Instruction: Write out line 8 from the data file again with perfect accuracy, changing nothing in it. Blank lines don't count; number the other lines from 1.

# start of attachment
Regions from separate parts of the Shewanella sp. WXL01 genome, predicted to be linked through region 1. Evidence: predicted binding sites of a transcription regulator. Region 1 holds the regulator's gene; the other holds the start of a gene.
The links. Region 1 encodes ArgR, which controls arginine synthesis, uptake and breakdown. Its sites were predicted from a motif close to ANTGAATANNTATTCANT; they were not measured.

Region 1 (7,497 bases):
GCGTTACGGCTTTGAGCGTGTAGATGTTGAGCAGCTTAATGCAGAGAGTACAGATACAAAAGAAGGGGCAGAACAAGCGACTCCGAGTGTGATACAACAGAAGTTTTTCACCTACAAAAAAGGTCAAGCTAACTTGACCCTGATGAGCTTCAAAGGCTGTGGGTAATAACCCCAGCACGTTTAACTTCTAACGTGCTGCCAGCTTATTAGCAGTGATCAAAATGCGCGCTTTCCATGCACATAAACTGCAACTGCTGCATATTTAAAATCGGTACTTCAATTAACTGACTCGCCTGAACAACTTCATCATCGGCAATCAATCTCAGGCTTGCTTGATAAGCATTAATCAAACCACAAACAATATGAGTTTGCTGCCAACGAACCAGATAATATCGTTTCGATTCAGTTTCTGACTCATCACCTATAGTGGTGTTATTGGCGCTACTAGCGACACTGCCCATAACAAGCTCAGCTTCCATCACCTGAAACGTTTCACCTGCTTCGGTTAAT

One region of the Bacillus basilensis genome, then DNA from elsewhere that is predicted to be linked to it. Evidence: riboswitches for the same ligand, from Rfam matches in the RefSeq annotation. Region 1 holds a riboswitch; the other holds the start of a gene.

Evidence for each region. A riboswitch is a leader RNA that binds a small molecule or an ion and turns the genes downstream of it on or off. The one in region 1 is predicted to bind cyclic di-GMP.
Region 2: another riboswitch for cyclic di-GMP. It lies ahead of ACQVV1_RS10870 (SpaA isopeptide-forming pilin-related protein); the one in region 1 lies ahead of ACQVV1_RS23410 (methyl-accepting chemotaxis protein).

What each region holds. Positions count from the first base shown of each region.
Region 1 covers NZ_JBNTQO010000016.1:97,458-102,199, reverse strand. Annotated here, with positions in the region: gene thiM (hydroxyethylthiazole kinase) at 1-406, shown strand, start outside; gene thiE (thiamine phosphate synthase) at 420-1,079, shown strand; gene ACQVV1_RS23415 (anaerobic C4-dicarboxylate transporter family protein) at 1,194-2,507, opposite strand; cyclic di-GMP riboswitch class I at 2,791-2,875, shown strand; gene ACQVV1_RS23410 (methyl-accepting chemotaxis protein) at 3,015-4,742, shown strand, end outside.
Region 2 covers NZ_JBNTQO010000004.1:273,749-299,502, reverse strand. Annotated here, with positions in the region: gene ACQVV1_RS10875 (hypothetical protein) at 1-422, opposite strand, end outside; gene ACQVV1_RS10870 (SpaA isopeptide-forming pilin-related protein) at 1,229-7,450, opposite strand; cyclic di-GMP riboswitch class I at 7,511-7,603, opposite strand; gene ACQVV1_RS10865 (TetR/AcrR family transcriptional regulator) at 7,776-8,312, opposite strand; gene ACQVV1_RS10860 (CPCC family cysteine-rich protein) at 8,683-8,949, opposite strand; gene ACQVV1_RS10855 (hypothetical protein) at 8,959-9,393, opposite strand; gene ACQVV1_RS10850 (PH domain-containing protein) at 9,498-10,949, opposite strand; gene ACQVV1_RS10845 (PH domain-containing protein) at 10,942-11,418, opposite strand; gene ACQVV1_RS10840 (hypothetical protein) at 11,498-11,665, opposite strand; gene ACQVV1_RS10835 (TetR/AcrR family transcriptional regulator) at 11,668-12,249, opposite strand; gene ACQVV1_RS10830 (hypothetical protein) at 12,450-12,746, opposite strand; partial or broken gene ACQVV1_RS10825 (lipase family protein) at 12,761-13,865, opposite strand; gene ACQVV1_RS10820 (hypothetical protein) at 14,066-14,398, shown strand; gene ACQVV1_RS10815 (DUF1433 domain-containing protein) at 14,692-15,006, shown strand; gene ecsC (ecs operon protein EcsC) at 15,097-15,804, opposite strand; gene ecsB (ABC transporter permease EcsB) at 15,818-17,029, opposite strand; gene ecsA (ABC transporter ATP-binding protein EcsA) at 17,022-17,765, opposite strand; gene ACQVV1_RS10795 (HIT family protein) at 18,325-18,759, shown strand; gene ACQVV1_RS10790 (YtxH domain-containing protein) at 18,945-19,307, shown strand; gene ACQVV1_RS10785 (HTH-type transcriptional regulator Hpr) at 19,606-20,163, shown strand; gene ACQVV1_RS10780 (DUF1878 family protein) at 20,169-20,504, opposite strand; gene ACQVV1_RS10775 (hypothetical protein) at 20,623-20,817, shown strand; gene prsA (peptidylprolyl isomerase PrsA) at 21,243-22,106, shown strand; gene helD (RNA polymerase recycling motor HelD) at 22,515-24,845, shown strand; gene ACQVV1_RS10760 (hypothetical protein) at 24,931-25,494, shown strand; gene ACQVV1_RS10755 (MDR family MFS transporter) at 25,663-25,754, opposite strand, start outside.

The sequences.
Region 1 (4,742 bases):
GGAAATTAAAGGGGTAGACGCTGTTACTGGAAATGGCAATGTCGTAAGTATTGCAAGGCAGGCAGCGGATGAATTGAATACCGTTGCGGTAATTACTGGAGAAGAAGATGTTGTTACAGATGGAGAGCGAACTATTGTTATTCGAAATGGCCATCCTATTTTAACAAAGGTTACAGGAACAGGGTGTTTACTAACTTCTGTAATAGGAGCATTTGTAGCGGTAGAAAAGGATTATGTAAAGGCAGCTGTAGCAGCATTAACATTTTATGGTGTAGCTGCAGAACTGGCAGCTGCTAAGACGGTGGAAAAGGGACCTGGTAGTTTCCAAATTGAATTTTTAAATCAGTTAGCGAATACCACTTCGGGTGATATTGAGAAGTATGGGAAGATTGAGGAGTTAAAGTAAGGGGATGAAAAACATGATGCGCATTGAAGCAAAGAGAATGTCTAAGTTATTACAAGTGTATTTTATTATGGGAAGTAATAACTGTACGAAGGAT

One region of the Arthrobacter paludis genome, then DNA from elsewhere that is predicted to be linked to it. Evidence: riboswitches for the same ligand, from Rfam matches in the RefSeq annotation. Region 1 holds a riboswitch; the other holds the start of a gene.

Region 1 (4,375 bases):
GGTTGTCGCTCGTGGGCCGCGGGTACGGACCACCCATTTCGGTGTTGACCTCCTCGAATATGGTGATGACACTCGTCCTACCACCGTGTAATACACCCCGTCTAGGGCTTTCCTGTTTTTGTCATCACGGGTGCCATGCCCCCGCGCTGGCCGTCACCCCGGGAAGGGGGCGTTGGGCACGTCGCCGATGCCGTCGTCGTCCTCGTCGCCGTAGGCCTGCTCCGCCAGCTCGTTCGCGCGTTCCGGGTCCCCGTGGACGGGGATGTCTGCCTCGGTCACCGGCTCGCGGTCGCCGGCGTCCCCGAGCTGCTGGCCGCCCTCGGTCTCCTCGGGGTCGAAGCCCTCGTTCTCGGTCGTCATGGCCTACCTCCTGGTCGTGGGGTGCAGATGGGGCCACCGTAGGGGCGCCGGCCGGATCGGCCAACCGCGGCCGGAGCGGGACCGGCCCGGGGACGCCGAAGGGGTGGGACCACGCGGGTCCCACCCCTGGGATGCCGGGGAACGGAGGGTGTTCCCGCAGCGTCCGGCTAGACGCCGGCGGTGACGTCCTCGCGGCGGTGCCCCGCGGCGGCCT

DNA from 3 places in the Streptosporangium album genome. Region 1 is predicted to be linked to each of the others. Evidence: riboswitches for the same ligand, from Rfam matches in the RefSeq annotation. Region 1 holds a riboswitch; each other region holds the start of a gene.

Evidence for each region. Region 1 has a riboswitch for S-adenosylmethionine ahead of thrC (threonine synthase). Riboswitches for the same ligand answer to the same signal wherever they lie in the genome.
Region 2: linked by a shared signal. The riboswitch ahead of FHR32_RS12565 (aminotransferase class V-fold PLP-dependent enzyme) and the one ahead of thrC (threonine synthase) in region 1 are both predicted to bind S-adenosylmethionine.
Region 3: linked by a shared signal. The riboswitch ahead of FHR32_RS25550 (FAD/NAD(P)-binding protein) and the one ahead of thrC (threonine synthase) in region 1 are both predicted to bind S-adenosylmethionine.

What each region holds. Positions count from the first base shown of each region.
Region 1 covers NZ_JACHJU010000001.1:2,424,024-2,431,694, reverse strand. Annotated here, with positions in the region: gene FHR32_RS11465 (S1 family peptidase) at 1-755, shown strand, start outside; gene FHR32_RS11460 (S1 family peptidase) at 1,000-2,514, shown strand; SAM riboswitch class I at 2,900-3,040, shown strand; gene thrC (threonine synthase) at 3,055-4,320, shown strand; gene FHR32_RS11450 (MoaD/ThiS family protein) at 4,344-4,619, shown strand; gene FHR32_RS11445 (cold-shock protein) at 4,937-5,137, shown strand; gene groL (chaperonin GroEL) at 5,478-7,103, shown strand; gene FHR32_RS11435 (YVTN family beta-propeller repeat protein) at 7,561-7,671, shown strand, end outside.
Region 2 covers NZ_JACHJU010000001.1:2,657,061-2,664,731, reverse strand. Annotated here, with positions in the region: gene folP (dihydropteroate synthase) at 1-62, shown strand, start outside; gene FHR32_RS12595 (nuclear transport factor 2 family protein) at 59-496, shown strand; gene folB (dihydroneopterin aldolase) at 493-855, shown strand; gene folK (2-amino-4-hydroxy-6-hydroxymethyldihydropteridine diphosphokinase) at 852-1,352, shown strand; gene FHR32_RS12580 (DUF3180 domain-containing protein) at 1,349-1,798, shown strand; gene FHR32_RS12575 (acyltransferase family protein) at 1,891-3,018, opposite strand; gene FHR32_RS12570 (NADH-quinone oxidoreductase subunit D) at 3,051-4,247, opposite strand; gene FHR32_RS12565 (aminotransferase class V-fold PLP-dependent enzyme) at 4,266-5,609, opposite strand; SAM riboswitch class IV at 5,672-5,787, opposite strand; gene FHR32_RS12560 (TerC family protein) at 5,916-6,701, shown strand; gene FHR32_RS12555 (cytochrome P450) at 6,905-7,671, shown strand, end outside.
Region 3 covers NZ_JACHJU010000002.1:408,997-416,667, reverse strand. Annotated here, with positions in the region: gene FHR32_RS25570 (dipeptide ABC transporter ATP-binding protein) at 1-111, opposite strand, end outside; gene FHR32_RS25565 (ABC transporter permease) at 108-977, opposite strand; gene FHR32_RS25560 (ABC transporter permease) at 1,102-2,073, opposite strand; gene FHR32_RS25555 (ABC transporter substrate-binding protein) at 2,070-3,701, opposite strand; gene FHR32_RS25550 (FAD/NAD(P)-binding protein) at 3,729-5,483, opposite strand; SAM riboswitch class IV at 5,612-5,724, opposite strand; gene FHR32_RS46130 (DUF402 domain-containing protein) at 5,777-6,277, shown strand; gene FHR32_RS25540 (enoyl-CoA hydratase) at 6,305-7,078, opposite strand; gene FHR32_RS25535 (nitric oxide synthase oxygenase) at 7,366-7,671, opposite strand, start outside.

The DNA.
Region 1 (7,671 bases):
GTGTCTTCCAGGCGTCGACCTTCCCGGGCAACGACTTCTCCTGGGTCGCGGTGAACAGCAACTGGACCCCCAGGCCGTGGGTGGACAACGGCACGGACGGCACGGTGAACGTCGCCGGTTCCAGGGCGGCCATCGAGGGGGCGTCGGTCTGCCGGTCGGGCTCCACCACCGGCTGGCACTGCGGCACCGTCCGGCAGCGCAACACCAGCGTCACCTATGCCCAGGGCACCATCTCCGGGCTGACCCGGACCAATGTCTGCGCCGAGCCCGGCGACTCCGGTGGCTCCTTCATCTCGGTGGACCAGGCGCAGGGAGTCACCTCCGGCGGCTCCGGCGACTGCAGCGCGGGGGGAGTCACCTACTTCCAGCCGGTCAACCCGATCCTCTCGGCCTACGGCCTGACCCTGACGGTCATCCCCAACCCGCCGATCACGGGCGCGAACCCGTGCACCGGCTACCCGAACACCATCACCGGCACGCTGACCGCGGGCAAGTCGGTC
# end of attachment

What each region holds. Positions count from the first base shown of each region.